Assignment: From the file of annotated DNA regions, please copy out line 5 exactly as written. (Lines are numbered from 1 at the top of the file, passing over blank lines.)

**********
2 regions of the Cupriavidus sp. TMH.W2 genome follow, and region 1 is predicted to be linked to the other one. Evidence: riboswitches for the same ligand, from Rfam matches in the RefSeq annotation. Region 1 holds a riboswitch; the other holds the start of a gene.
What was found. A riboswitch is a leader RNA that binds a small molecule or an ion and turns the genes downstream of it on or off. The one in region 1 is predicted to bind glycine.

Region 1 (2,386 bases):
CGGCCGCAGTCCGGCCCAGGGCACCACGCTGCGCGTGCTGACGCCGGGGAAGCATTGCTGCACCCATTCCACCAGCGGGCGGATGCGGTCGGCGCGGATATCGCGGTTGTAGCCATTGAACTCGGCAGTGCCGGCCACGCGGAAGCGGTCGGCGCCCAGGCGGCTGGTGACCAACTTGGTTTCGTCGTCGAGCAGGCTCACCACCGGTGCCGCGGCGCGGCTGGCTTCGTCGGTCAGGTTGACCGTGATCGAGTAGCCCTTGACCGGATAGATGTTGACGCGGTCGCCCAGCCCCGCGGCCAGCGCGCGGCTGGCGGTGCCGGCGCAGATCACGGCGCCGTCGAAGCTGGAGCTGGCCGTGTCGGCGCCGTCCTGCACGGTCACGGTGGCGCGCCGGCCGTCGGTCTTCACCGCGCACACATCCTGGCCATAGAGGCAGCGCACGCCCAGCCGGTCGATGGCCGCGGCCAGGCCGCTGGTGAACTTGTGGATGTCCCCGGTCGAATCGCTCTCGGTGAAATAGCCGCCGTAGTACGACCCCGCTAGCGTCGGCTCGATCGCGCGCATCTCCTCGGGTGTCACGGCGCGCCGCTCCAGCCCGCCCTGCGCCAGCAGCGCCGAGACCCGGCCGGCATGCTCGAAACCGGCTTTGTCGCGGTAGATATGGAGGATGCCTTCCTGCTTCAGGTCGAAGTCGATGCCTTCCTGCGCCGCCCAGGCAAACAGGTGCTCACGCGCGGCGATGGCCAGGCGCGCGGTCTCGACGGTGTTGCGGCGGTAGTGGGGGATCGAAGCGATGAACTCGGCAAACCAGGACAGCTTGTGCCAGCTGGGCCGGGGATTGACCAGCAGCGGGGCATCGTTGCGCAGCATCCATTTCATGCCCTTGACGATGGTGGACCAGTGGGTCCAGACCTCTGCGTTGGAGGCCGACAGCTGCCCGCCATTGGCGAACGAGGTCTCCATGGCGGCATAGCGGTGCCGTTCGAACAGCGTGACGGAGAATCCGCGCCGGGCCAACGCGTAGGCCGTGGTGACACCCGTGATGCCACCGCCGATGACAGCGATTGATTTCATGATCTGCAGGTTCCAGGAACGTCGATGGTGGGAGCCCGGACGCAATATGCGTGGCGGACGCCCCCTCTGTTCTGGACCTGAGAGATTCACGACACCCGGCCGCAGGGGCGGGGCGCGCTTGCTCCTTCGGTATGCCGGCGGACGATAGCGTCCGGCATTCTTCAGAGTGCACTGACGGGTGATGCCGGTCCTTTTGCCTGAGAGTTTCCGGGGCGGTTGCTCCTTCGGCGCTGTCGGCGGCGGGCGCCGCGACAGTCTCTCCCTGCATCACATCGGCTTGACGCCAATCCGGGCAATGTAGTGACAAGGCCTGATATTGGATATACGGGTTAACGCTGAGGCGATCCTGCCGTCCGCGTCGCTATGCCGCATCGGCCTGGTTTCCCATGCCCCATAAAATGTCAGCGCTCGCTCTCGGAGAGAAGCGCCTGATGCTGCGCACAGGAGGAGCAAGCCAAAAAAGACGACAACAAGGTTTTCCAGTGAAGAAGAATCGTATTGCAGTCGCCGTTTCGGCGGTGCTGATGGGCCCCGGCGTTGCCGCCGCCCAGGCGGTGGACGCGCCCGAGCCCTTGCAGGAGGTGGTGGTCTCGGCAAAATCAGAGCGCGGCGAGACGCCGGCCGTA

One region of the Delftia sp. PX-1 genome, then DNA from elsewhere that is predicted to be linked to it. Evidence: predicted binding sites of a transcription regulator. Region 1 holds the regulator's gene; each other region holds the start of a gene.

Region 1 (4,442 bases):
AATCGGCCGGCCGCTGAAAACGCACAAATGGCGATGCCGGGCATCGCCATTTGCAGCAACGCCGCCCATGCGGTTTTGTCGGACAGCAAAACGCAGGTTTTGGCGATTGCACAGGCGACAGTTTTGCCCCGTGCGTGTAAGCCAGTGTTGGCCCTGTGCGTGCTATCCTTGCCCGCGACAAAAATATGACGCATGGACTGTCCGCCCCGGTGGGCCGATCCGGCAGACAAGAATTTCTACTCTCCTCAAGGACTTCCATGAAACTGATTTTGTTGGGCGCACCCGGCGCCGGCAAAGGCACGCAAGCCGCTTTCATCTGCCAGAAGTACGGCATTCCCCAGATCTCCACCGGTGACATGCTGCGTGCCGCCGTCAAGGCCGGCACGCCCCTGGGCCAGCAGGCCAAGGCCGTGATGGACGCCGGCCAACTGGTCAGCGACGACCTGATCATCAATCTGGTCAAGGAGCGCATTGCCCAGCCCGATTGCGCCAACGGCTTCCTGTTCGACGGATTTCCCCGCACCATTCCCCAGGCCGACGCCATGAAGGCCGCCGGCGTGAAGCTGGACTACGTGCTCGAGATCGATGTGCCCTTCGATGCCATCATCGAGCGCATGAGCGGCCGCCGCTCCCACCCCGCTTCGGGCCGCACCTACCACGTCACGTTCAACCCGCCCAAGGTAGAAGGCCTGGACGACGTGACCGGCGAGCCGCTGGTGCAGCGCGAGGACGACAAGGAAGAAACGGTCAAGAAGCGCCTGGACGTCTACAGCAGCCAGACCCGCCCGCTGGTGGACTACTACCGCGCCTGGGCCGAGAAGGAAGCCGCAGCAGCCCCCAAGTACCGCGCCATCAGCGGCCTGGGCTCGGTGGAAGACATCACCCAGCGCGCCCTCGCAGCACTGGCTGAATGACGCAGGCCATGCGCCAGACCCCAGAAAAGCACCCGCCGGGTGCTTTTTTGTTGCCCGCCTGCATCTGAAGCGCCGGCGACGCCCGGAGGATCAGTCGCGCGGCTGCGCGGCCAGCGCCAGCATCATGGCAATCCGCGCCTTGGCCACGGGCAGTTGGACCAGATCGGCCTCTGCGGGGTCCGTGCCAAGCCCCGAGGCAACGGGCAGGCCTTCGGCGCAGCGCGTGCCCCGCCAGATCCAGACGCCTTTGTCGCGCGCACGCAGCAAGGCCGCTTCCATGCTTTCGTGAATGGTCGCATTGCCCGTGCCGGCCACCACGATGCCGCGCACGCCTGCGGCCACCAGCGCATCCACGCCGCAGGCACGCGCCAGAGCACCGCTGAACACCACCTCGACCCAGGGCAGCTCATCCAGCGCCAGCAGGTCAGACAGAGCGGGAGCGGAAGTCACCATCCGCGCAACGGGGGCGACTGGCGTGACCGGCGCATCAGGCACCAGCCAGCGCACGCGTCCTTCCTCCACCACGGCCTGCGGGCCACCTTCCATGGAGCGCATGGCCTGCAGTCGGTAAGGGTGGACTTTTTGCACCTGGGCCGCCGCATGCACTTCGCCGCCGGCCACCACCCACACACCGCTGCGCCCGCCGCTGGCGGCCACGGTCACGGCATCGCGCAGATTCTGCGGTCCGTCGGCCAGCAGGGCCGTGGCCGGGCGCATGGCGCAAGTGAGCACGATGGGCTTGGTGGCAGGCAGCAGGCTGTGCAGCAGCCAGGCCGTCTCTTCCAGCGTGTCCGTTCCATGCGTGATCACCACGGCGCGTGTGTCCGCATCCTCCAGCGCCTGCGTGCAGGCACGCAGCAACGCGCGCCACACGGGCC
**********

One region of the Delftia sp. PX-1 genome, then DNA from elsewhere that is predicted to be linked to it. Evidence: predicted binding sites of a transcription regulator. Region 1 holds the regulator's gene; each other region holds the start of a gene.